Advanced Search
MyIDEAS: Login

Political crises and risk of financial contagion in developing countries: Evidence from Africa

Contents:

Author Info

  • Simplice A, Asongu

Abstract

The recent waves of political crises in Africa and the Middle East have inspired the debate over how political instability could pose a risk of financial contagion to emerging countries. With retrospect to the Kenyan political crisis, our findings suggest stock markets in Lebanon, Mauritius were contaminated while Nigeria experienced a positive spillover. Our results have two major implications. Firstly, we have confirmed existing consensus that African financial markets are increasingly integrated. Secondly, we have also shown that international financial market transmissions not only occur during financial crisis; political crises effects should not be undermined.

Download Info

If you experience problems downloading a file, check if you have the proper application to view it first. In case of further problems read the IDEAS help page. Note that these files are not on the IDEAS site. Please be patient as the files may be large.
File URL: http://mpra.ub.uni-muenchen.de/37459/
File Function: original version
Download Restriction: no

Bibliographic Info

Paper provided by University Library of Munich, Germany in its series MPRA Paper with number 37459.

as in new window
Length:
Date of creation: 01 Jul 2011
Date of revision:
Publication status: Published in Journal of Economics and International Finance 7.3(2011): pp. 462-467
Handle: RePEc:pra:mprapa:37459

Contact details of provider:
Postal: Schackstr. 4, D-80539 Munich, Germany
Phone: +49-(0)89-2180-2219
Fax: +49-(0)89-2180-3900
Web page: http://mpra.ub.uni-muenchen.de
More information through EDIRC

Related research

Keywords: Political crisis; contagion; developing countries; equity markets;

Other versions of this item:

Find related papers by JEL classification:

This paper has been announced in the following NEP Reports:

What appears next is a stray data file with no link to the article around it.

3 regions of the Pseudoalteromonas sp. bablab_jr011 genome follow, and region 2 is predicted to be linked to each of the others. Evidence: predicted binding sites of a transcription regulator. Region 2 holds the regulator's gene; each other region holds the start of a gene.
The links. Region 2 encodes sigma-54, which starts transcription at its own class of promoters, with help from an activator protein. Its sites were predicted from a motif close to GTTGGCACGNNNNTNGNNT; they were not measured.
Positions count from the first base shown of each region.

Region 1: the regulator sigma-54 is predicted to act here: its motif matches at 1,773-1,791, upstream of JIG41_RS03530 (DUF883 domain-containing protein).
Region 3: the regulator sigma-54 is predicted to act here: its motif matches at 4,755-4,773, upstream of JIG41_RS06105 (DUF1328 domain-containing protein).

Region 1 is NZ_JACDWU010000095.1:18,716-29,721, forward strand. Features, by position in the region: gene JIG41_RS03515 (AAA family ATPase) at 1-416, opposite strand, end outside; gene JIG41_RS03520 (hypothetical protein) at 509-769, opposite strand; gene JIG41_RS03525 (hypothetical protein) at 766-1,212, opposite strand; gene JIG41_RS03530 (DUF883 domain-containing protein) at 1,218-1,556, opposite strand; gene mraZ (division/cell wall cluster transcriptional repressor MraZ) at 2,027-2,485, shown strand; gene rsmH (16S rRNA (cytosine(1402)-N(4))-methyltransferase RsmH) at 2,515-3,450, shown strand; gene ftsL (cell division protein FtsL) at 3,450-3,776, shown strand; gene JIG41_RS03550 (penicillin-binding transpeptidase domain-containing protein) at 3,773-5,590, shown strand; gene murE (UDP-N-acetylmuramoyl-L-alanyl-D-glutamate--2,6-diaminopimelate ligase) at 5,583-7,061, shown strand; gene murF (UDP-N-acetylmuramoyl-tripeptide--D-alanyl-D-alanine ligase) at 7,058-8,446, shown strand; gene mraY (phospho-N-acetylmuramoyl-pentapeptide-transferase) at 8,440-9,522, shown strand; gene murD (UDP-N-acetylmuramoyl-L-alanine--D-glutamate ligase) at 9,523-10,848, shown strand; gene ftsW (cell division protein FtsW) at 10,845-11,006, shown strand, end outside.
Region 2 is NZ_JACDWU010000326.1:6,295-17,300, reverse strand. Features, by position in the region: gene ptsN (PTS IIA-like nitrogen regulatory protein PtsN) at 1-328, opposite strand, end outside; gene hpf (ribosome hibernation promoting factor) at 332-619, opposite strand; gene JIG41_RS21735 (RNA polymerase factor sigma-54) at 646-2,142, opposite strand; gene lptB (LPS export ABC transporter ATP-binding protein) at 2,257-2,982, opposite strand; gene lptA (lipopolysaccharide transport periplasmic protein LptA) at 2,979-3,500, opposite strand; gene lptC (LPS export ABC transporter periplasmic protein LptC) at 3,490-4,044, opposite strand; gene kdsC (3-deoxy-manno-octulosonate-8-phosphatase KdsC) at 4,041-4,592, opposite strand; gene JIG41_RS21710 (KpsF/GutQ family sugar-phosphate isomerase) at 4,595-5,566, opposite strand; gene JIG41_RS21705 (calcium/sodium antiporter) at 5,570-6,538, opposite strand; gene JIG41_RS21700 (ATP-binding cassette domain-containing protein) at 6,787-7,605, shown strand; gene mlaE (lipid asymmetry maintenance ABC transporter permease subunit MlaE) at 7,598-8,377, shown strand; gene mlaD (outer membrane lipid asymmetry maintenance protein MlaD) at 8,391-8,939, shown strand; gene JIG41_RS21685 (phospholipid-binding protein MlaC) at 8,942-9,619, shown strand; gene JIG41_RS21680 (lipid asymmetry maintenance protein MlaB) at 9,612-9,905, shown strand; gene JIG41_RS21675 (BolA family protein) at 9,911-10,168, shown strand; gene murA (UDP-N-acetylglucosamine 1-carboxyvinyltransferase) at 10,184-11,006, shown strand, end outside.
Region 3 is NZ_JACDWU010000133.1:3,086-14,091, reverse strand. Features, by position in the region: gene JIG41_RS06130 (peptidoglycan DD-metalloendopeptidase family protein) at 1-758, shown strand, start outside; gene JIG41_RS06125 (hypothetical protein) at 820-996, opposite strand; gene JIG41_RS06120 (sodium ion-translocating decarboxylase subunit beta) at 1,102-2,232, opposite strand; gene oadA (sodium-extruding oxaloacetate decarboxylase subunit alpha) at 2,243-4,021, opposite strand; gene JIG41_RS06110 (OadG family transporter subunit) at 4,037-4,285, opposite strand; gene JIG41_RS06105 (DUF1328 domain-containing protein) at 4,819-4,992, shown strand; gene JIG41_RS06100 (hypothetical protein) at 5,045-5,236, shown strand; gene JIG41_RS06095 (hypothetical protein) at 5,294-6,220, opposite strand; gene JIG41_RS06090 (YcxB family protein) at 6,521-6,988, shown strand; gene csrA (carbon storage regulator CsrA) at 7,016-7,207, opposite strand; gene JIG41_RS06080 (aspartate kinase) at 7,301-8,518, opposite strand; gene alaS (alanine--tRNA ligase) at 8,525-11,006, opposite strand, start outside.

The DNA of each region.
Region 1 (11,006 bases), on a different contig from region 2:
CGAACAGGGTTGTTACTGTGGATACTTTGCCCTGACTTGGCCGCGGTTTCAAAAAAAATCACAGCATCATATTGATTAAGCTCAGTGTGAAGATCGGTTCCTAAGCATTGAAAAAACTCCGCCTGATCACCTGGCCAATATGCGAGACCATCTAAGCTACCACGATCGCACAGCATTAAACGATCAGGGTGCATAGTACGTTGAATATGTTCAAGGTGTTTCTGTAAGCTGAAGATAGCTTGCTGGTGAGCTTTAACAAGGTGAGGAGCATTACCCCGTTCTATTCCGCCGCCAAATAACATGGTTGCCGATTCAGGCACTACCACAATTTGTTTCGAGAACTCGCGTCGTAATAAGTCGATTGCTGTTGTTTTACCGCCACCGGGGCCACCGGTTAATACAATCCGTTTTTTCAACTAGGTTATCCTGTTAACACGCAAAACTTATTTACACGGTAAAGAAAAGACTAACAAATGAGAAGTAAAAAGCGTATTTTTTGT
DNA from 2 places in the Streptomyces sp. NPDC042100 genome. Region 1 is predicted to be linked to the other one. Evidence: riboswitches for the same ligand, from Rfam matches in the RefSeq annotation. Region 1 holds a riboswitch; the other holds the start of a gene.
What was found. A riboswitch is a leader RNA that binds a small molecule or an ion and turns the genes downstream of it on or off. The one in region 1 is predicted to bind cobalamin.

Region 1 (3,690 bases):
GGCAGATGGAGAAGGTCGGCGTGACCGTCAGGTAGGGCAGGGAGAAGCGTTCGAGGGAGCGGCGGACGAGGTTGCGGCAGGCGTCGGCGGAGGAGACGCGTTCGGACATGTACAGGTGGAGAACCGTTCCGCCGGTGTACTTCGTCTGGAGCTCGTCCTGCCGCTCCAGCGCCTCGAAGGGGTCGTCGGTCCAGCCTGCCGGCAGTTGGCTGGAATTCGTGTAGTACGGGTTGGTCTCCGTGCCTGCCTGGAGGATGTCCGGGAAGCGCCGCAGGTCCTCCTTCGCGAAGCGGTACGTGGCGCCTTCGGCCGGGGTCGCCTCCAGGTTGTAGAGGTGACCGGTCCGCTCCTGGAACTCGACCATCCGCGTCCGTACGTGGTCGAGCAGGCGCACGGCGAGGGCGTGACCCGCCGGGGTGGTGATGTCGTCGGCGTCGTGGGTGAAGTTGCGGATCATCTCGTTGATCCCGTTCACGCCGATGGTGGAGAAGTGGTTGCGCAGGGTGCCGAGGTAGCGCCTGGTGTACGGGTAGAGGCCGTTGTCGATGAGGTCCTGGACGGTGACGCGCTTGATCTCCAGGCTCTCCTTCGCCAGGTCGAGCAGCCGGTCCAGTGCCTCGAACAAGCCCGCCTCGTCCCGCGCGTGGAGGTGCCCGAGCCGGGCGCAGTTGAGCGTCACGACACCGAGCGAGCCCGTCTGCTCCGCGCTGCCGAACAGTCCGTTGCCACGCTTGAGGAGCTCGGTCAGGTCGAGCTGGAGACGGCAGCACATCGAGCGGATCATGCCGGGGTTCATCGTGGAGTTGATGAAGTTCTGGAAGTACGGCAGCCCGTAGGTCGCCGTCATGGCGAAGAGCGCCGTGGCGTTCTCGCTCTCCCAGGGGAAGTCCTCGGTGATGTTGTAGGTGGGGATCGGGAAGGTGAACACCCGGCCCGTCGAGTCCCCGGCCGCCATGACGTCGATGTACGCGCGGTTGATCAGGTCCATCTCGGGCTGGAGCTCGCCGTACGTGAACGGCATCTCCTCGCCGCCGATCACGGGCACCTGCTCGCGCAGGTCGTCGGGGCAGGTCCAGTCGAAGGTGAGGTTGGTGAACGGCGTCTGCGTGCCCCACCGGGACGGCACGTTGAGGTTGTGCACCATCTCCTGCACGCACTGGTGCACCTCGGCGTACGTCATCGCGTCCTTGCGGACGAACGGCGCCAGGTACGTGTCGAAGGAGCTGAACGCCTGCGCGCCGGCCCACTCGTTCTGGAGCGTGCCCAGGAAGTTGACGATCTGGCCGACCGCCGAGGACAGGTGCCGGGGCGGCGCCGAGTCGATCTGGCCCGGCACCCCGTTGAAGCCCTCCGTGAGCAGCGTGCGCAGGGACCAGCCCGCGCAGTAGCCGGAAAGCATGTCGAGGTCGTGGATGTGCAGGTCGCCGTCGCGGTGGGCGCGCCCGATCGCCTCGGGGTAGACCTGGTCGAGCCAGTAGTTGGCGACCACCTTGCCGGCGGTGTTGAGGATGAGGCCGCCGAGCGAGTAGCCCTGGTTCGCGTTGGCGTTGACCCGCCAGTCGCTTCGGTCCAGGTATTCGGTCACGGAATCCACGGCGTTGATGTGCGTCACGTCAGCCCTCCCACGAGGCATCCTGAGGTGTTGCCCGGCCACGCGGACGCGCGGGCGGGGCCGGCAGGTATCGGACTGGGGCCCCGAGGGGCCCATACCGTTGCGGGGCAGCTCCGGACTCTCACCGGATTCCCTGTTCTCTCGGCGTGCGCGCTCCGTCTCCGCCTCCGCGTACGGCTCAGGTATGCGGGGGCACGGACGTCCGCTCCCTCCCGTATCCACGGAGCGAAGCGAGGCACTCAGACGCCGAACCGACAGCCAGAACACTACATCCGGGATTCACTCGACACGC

References

References listed on IDEAS
Please report citation or reference errors to , or , if you are the registered author of the cited work, log in to your RePEc Author Service profile, click on "citations" and make appropriate adjustments.:
as in new window
  1. Simplice A., Asongu, 2011. "The 2011 Japanese earthquake, tsunami and nuclear crisis: evidence of contagion from international financial markets," MPRA Paper 39630, University Library of Munich, Germany.
  2. Maurice Obstfeld, 1984. "Rational and Self-Fulfilling Balance-of-Payments Crises," NBER Working Papers 1486, National Bureau of Economic Research, Inc.
  3. King, Mervyn A & Wadhwani, Sushil, 1990. "Transmission of Volatility between Stock Markets," Review of Financial Studies, Society for Financial Studies, vol. 3(1), pages 5-33.
  4. Sergio L. Schmukler, 2004. "Financial globalization: gain and pain for developing countries," Economic Review, Federal Reserve Bank of Atlanta, issue Q 2, pages 39 - 66.
  5. Kristin Forbes, 2000. "The Asian Flu and Russian Virus: Firm-level Evidence on How Crises are Transmitted Internationally," NBER Working Papers 7807, National Bureau of Economic Research, Inc.
  6. Jeffrey A. Frankel & Andrew K. Rose, 1996. "Currency crashes in emerging markets: an empirical treatment," International Finance Discussion Papers 534, Board of Governors of the Federal Reserve System (U.S.).
  7. Simplice A, Asongu, 2011. "Globalization, financial crisis and contagion: time-dynamic evidence from financial markets of developing countries," MPRA Paper 30120, University Library of Munich, Germany.
  8. Kristin Forbes & Roberto Rigobon, 1999. "No Contagion, Only Interdependence: Measuring Stock Market Co-movements," NBER Working Papers 7267, National Bureau of Economic Research, Inc.